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Re: Use Cases and Requirements for Saving Files Securely

From: Jonas Sicking <jonas@sicking.cc>
Date: Thu, 12 Nov 2009 01:59:04 -0800
Message-ID: <63df84f0911120159t20f9da24ia46abeff6d527c01@mail.gmail.com>
To: ifette@google.com
Cc: Maciej Stachowiak <mjs@apple.com>, Eric Uhrhane <ericu@google.com>, Ian Hickson <ian@hixie.ch>, Doug Schepers <schepers@w3.org>, "public-webapps@w3.org" <public-webapps@w3.org>, public-device-apis@w3.org
2009/11/12 Ian Fette (イアンフェッティ) <ifette@google.com>:
> This is really getting into fantasy-land... Writing a file and hoping that
> the user actually opens up explorer/finder/whatever and browses to some
> folder deep within the profile directory, and then double clicks something?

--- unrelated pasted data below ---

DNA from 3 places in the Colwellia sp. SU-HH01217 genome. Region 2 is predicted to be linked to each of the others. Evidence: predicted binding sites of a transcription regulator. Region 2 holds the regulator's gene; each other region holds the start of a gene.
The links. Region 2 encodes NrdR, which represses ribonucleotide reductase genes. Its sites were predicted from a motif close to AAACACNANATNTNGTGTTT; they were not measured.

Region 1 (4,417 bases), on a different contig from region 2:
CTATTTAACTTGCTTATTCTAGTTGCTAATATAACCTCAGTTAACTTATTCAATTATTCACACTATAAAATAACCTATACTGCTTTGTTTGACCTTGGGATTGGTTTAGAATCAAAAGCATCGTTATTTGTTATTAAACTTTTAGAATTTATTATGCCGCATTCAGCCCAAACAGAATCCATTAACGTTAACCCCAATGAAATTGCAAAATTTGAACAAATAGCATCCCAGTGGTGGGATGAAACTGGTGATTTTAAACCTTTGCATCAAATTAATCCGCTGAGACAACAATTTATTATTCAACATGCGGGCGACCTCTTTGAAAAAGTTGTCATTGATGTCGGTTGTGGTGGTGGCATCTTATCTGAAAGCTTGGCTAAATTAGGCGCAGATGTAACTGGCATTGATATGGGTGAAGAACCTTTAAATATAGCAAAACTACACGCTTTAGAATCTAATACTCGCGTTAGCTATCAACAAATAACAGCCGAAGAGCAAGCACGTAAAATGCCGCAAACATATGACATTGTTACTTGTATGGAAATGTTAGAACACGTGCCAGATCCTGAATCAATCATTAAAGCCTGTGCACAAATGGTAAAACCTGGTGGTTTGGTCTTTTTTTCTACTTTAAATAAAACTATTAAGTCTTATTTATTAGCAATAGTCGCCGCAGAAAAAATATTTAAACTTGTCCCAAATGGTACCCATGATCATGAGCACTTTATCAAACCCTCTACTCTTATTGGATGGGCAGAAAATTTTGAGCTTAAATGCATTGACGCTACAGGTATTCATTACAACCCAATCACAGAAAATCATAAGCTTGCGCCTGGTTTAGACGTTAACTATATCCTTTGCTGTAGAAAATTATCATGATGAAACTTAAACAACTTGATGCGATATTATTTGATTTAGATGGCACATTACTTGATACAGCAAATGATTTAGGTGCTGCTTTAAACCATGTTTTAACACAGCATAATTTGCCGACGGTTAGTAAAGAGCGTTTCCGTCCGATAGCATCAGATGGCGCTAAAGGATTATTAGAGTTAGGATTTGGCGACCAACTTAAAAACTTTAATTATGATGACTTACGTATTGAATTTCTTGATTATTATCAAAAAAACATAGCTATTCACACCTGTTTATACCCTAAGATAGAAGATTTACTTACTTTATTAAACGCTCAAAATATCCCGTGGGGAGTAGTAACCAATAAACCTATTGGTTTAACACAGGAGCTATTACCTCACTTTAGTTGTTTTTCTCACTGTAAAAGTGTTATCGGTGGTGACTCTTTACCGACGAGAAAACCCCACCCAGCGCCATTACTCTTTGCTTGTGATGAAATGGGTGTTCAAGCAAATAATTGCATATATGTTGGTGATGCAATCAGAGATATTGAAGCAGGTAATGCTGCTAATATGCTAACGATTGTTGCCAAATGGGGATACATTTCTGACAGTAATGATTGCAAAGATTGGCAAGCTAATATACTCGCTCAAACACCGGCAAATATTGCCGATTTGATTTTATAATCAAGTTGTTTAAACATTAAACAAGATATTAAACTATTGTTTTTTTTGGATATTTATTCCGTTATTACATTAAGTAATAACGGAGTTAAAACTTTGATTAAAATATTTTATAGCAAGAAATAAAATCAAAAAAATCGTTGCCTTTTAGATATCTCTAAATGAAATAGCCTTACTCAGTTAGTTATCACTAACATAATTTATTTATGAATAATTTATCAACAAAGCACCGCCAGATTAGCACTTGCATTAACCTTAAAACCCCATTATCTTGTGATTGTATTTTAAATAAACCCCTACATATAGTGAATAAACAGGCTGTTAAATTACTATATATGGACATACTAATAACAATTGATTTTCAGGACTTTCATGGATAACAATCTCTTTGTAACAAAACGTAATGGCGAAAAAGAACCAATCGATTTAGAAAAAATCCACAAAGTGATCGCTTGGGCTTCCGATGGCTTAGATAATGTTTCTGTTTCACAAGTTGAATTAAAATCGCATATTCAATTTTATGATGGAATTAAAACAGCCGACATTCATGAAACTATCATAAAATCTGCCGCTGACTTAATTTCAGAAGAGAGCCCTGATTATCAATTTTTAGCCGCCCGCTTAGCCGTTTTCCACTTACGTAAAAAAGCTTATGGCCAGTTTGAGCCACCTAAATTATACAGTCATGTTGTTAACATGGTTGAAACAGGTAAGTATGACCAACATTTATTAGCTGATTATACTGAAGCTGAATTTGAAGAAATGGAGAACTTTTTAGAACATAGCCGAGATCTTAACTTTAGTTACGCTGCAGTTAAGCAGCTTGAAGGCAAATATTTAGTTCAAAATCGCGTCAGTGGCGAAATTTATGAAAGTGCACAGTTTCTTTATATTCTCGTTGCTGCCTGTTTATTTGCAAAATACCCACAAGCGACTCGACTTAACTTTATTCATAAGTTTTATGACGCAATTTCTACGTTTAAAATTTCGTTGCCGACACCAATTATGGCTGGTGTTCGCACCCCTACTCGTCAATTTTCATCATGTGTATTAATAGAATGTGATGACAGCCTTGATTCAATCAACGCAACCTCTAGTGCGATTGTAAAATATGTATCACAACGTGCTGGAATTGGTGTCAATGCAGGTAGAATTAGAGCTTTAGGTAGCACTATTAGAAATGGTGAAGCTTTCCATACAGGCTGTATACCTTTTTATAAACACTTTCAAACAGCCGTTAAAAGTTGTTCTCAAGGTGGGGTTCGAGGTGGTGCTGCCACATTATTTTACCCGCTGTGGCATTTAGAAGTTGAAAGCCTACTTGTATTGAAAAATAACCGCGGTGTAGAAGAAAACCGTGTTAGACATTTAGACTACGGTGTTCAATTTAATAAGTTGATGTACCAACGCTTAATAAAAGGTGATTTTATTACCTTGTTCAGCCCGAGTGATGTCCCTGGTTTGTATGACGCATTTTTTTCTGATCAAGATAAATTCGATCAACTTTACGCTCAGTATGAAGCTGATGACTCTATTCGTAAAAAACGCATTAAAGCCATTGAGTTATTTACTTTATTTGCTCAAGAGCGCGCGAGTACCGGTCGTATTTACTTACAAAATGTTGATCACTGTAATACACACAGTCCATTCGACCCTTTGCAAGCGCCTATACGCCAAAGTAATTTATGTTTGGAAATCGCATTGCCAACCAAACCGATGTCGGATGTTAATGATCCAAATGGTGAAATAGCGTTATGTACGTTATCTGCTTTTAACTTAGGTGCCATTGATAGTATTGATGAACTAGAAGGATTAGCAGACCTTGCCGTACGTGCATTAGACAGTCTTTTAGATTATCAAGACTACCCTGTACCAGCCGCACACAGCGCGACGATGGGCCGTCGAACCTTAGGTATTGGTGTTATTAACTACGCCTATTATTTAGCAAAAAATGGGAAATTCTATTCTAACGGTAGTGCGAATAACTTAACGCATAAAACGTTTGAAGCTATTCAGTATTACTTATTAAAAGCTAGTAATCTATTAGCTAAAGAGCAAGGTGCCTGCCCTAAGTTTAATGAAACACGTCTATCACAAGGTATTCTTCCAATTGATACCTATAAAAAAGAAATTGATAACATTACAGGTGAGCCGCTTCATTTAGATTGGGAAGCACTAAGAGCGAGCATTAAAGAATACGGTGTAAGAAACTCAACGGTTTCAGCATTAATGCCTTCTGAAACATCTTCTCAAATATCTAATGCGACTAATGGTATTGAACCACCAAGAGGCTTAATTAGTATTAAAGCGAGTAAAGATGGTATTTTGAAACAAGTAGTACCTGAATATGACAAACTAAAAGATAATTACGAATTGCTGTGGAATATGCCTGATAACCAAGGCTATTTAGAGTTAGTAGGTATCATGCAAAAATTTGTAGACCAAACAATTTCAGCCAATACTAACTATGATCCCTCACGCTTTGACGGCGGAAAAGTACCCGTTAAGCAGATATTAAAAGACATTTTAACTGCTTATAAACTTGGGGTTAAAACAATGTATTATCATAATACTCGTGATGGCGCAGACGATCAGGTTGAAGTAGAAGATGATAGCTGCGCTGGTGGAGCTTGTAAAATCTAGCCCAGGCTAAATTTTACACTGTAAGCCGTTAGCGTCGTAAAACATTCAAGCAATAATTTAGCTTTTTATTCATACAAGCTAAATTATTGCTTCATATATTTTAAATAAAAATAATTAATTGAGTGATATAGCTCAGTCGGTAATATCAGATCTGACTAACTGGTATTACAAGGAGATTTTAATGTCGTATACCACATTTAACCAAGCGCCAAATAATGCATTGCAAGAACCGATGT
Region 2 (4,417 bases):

> Telling a user "click here and run blah to get a pony" is so much easier.

So first off that only addresses one of the two attacks I listed.

But even that case I don't think is that fantasy-y. The whole point of
writing actual files is so that users can interact with the files,
right? In doing so they'll be just a double-click away from running
arbitrary malicious code. No warning dialogs or anything. Instead the
attacker has a range of social engineering opportunities using file
icon and name as to make doubleclicking the file inviting.

Like I said, I think this might be possible to work around in the
implementation by making sure to neuter all executable files before
they go to disk.

/ Jonas
Received on Thursday, 12 November 2009 10:00:05 GMT

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